By: Dwain Wellington Rattray
Light, Learning, Liberty. That was the theme of the 10th Annual University of the West Indies (UWI) Toronto Benefit Gala, on April 6, 2019, held at the prestigious Ritz Carlton Hotel in downtown Toronto. The fitting notion creates a synergy with the motto of UWI— Oriens Ex Occidente Lux— “A Light Rising from the West.” The light of collective accomplishment certainly shone as the packed ballroom witnessed awardees be recognized and lauded.
The UWI Toronto Benefit Gala seeks “to raise funds for scholarships to benefit aspiring students in great need and to honour extraordinary individuals and organizations.” Awards are divided into four categories, namely: Chancellor, G. Raymond Chang, Luminary, and Vice Chancellor Awards. In an evening which resonated with excellence, seven awards were bestowed upon six individuals and one organization. The 2019 honourees are: Dr. Mohamad Fakih, Sandals Resorts International, Dr. Juliet Daniel, The Honourable Justice Gregory Regis, Dr. Joy Spence, Ms. Deborah Cox, and Mr. Damian Marley.
It is no secret that ties between Canada, in general and Toronto/GTA in particular, and the Caribbean are stronger than ever. The successful event continues to strengthen those ties, while simultaneously benefitting students. In bringing greetings from Canadian Prime Minister Justin Trudeau, Immigration Minister Ahmed Hussen said, “The power of immigration is not just based on that search for a better life, but also to give back to Canada.” The minister continued saying that immigrants were “creating a Canada that is better than the one we found; giving back so much to the country that has adopted us.” Hussen noted that he intended to visit Jamaica and Trinidad and Tobago soon, because the Canadian government is pursuing “efforts to continue to strengthen bilateral relationships; to tap into the best and brightest in the world.”
That sentiment is embodied in the person of Jermaine Nairne, the first scholarship recipient at the inaugural gala. “As a member of the gala committee, I can tell you that what you see here this evening is but a small piece of the puzzle called life transformation,” he said. Nairne continued to articulate the importance of the scholarships, noting that they were, “transformative because you literally change the trajectory of the lives of the students; transformative because it’s giving a hand up. What you do is to take both corrective as well as proactive action.” Born to a 17-year-old, the Keynote Speaker and Leadership Coach says that without being given a hand up, he would not be where he is today. “Beyond the glitz of the evening are students whose hopes and dreams whose aspirations and talent development rest on every effort that we make to pull them up,” he said.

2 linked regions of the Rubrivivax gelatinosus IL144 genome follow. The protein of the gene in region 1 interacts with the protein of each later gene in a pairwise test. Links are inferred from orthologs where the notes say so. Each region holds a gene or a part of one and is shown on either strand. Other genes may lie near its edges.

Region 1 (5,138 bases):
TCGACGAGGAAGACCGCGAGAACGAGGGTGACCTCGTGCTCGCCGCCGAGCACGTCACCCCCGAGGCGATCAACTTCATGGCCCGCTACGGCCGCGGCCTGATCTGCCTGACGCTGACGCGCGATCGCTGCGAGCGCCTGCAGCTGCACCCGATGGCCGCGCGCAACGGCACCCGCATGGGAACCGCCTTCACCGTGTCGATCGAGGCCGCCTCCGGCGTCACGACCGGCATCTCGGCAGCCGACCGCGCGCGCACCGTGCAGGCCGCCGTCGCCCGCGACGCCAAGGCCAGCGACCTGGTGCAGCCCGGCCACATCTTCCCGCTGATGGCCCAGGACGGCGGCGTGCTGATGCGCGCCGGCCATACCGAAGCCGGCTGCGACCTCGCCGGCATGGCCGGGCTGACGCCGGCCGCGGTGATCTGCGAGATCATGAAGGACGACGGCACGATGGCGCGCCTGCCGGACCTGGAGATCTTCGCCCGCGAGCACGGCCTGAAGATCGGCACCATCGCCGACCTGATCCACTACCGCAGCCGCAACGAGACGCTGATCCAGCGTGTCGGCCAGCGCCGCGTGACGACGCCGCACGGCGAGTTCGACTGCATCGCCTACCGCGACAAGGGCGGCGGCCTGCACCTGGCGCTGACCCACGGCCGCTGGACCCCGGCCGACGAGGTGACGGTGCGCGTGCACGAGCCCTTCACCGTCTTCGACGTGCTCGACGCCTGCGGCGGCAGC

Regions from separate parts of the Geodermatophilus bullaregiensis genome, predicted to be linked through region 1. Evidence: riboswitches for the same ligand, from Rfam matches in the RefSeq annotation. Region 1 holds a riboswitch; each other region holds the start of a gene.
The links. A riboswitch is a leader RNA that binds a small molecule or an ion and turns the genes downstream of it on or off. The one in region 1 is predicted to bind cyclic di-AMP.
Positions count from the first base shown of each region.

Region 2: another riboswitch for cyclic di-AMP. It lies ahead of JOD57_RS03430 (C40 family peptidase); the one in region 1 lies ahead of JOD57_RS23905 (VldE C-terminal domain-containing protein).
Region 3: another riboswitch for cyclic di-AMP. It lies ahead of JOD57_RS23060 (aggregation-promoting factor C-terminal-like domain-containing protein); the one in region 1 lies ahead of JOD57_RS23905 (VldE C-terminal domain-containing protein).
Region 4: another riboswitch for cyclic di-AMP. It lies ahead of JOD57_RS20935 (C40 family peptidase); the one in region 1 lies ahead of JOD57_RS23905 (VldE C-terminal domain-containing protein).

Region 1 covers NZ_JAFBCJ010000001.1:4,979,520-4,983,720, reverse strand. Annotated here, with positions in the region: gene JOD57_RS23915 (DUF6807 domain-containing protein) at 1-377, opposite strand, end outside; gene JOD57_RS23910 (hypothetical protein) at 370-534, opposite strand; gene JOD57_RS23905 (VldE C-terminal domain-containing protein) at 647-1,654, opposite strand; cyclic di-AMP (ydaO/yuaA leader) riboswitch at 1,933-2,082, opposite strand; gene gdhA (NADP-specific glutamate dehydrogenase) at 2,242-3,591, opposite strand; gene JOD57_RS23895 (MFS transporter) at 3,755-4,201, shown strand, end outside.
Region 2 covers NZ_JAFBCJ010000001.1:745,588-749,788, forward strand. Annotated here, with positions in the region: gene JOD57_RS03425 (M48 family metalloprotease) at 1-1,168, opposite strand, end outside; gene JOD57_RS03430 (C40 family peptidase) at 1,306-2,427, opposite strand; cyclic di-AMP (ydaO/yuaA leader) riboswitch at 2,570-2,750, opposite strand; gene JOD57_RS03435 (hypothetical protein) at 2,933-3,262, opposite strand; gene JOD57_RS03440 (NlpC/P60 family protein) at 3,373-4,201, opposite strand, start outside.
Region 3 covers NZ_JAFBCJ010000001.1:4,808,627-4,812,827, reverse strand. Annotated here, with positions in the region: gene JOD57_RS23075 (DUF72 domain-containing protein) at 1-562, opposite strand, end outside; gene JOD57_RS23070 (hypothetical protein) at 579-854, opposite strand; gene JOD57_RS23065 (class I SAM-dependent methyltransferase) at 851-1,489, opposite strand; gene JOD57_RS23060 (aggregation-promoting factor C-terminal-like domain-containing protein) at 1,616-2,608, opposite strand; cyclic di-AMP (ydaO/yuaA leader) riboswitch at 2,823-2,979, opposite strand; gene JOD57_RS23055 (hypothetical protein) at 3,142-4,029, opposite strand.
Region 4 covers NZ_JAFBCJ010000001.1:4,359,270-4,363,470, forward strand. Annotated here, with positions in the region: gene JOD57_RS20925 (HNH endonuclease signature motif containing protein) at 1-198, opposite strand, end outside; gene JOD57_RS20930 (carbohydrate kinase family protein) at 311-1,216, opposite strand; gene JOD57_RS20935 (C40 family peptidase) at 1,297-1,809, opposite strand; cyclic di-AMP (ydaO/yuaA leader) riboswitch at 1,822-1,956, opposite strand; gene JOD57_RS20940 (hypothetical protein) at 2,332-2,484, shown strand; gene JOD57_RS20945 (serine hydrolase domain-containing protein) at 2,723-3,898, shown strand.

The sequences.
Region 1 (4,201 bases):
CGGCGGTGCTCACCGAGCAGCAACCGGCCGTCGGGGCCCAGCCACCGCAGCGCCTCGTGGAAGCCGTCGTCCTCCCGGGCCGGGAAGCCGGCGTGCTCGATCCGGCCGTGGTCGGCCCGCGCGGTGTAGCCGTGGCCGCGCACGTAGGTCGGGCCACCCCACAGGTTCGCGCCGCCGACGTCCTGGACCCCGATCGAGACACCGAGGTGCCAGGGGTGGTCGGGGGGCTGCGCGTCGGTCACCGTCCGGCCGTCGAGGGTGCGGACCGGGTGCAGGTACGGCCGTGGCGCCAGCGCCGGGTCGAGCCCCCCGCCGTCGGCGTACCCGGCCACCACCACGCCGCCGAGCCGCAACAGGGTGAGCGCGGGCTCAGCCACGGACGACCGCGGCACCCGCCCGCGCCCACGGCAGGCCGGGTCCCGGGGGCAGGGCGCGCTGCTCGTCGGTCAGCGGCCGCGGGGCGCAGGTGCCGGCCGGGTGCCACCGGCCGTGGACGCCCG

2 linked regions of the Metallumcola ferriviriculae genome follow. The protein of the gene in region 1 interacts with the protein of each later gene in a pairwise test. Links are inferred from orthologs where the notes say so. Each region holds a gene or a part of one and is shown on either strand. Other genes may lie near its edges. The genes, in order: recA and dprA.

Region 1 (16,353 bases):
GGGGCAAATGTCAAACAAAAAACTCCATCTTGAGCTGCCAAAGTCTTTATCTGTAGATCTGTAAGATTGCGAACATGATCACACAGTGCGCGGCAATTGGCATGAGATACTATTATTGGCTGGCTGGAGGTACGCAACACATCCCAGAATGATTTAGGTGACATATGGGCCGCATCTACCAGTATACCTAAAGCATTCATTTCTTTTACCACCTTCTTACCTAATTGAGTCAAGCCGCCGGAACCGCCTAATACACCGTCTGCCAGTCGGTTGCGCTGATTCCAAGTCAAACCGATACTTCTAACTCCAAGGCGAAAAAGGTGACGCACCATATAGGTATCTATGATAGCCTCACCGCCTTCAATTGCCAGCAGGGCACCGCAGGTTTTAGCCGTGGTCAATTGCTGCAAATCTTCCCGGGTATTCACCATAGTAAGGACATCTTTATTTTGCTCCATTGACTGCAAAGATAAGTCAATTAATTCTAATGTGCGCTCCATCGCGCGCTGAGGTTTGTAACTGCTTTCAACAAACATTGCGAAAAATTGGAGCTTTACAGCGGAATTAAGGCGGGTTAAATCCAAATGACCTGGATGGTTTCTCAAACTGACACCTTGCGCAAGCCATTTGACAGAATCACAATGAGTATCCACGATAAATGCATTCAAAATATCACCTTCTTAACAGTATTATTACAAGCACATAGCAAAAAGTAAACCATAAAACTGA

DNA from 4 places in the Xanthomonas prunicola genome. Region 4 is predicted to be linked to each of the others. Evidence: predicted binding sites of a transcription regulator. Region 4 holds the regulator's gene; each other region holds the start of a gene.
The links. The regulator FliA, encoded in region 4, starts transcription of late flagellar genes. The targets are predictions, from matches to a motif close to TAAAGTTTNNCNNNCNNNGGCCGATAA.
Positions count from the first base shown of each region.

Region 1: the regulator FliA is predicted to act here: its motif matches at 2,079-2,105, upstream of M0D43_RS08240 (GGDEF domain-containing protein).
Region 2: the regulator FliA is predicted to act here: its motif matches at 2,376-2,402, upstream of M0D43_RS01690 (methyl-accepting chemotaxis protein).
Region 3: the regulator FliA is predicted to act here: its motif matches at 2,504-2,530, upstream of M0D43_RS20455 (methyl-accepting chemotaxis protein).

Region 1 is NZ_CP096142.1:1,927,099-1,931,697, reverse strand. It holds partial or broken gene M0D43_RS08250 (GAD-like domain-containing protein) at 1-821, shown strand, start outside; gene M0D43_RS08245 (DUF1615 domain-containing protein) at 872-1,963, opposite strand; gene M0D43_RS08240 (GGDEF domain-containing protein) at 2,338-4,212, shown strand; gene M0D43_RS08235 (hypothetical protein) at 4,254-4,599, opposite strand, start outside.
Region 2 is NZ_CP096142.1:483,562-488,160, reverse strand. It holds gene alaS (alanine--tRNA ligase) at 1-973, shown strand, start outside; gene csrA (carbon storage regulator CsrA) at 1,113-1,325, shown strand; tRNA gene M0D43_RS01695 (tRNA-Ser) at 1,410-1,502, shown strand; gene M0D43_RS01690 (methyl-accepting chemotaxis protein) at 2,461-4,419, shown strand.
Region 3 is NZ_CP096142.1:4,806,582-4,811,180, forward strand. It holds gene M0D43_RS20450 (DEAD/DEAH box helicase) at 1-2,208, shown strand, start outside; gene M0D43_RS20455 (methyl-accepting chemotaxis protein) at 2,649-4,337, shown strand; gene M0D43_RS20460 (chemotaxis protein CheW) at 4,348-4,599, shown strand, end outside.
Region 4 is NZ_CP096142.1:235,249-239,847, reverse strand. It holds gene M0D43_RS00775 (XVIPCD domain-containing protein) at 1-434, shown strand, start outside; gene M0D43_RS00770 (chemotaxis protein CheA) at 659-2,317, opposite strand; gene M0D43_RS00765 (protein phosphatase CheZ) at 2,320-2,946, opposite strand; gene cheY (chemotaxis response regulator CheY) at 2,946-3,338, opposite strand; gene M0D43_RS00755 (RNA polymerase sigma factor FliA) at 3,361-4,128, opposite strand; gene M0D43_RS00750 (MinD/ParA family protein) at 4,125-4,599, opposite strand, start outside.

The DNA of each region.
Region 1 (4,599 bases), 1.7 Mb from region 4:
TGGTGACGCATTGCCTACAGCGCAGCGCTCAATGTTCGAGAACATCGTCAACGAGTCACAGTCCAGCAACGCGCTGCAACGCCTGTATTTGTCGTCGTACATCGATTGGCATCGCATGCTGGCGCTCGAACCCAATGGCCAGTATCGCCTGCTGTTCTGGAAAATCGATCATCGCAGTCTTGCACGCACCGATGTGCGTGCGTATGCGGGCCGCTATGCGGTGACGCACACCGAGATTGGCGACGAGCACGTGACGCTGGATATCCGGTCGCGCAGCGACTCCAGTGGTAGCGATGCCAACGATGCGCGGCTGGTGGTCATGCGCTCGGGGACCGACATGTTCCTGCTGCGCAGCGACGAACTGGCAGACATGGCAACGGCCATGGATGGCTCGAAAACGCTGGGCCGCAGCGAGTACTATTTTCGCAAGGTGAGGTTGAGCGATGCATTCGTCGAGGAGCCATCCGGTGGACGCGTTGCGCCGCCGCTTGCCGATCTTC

Professor Sir Hilary Beckles, who is Vice-Chancellor of UWI, told guests that the gala was a noble idea truly worthy of celebration. Highlighting the calibre of the institution, Beckles said: “Of all the 151 universities in the Caribbean, we are number one; of the 2000 universities that are in the Caribbean and Latin America, we are in the top 3 percent and of the 28,000 in the world we are in the top 5 percent.”
Donette Chin-Loy Chang, co-patron of the benefit, told the story of how “a lunch meeting at the UWI Mona campus, eleven years ago…changed 500 lives across the entire English-Speaking Caribbean; and raised nearly $2 Million Dollars.” The widow of the late Raymond Chang said: “In nine years, we have honoured 76 phenomenal leaders; we’ve hosted about 4,050 guests.”
In accepting her award, Grammy Award nominated, multi-platinum R & B/Pop recording artist and actress Deborah Cox says that she is motivated to use her platform to encourage young people and that starts with her own children. “I am so proud to be Canadian. I’m so proud to be of Caribbean descent. It helps me with my perspective of my humble beginnings,” Cox said.
Damian “Jr. Gong” Marley shared that he had an emotional attachment to UWI. He said that receiving the award was a very big deal for him. “I am also a big advocate for education; I can see where my education has helped me in my career in music.” he shared.
It is the words of 2018/19 scholarship recipient Howard Brown, from UWI’s Open Campus, that encapsulate the cogent meaning of the gala: “In a global world that is faced with social imbalances there is need for more agents of change. Agents of change that will help to create a catalyst through which we can enhance equilibrium in our societies.”